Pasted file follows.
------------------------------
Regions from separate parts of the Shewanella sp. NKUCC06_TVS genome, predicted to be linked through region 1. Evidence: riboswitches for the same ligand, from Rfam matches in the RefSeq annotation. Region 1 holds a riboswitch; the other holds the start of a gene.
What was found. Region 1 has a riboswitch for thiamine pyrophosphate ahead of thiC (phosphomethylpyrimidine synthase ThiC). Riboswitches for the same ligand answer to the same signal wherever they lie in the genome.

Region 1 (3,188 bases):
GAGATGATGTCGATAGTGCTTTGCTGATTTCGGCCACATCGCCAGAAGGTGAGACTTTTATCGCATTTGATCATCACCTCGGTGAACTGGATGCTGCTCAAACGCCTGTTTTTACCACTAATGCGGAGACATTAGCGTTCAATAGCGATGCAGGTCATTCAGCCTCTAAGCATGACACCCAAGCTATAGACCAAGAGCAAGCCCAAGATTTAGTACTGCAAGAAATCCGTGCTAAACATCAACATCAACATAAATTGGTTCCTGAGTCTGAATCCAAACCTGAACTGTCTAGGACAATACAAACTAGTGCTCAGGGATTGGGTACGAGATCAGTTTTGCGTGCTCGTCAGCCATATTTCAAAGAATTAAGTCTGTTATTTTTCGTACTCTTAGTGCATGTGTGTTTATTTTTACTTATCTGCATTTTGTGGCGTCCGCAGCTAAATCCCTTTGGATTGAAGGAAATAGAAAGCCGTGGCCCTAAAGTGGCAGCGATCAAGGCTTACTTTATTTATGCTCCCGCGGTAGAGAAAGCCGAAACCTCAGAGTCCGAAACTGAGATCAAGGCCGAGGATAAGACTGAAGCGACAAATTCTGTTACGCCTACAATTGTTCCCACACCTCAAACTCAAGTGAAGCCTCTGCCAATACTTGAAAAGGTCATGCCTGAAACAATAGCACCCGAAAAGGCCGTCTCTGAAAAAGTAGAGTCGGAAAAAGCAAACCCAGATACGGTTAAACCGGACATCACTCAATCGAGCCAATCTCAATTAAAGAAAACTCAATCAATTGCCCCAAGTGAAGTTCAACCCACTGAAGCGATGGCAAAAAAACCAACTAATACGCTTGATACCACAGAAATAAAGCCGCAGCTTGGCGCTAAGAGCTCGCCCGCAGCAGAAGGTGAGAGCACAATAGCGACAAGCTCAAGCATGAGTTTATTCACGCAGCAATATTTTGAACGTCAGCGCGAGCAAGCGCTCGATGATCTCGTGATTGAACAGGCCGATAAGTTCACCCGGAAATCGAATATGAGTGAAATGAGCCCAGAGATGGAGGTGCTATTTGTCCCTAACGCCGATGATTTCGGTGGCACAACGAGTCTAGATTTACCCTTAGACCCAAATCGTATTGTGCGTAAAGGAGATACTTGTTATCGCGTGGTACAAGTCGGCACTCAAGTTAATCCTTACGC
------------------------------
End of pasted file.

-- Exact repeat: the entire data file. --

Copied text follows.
Regions from separate parts of the Shewanella sp. NKUCC06_TVS genome, predicted to be linked through region 1. Evidence: riboswitches for the same ligand, from Rfam matches in the RefSeq annotation. Region 1 holds a riboswitch; the other holds the start of a gene.
What was found. Region 1 has a riboswitch for thiamine pyrophosphate ahead of thiC (phosphomethylpyrimidine synthase ThiC). Riboswitches for the same ligand answer to the same signal wherever they lie in the genome.

Region 1 (3,188 bases):
GAGATGATGTCGATAGTGCTTTGCTGATTTCGGCCACATCGCCAGAAGGTGAGACTTTTATCGCATTTGATCATCACCTCGGTGAACTGGATGCTGCTCAAACGCCTGTTTTTACCACTAATGCGGAGACATTAGCGTTCAATAGCGATGCAGGTCATTCAGCCTCTAAGCATGACACCCAAGCTATAGACCAAGAGCAAGCCCAAGATTTAGTACTGCAAGAAATCCGTGCTAAACATCAACATCAACATAAATTGGTTCCTGAGTCTGAATCCAAACCTGAACTGTCTAGGACAATACAAACTAGTGCTCAGGGATTGGGTACGAGATCAGTTTTGCGTGCTCGTCAGCCATATTTCAAAGAATTAAGTCTGTTATTTTTCGTACTCTTAGTGCATGTGTGTTTATTTTTACTTATCTGCATTTTGTGGCGTCCGCAGCTAAATCCCTTTGGATTGAAGGAAATAGAAAGCCGTGGCCCTAAAGTGGCAGCGATCAAGGCTTACTTTATTTATGCTCCCGCGGTAGAGAAAGCCGAAACCTCAGAGTCCGAAACTGAGATCAAGGCCGAGGATAAGACTGAAGCGACAAATTCTGTTACGCCTACAATTGTTCCCACACCTCAAACTCAAGTGAAGCCTCTGCCAATACTTGAAAAGGTCATGCCTGAAACAATAGCACCCGAAAAGGCCGTCTCTGAAAAAGTAGAGTCGGAAAAAGCAAACCCAGATACGGTTAAACCGGACATCACTCAATCGAGCCAATCTCAATTAAAGAAAACTCAATCAATTGCCCCAAGTGAAGTTCAACCCACTGAAGCGATGGCAAAAAAACCAACTAATACGCTTGATACCACAGAAATAAAGCCGCAGCTTGGCGCTAAGAGCTCGCCCGCAGCAGAAGGTGAGAGCACAATAGCGACAAGCTCAAGCATGAGTTTATTCACGCAGCAATATTTTGAACGTCAGCGCGAGCAAGCGCTCGATGATCTCGTGATTGAACAGGCCGATAAGTTCACCCGGAAATCGAATATGAGTGAAATGAGCCCAGAGATGGAGGTGCTATTTGTCCCTAACGCCGATGATTTCGGTGGCACAACGAGTCTAGATTTACCCTTAGACCCAAATCGTATTGTGCGTAAAGGAGATACTTGTTATCGCGTGGTACAAGTCGGCACTCAAGTTAATCCTTACGC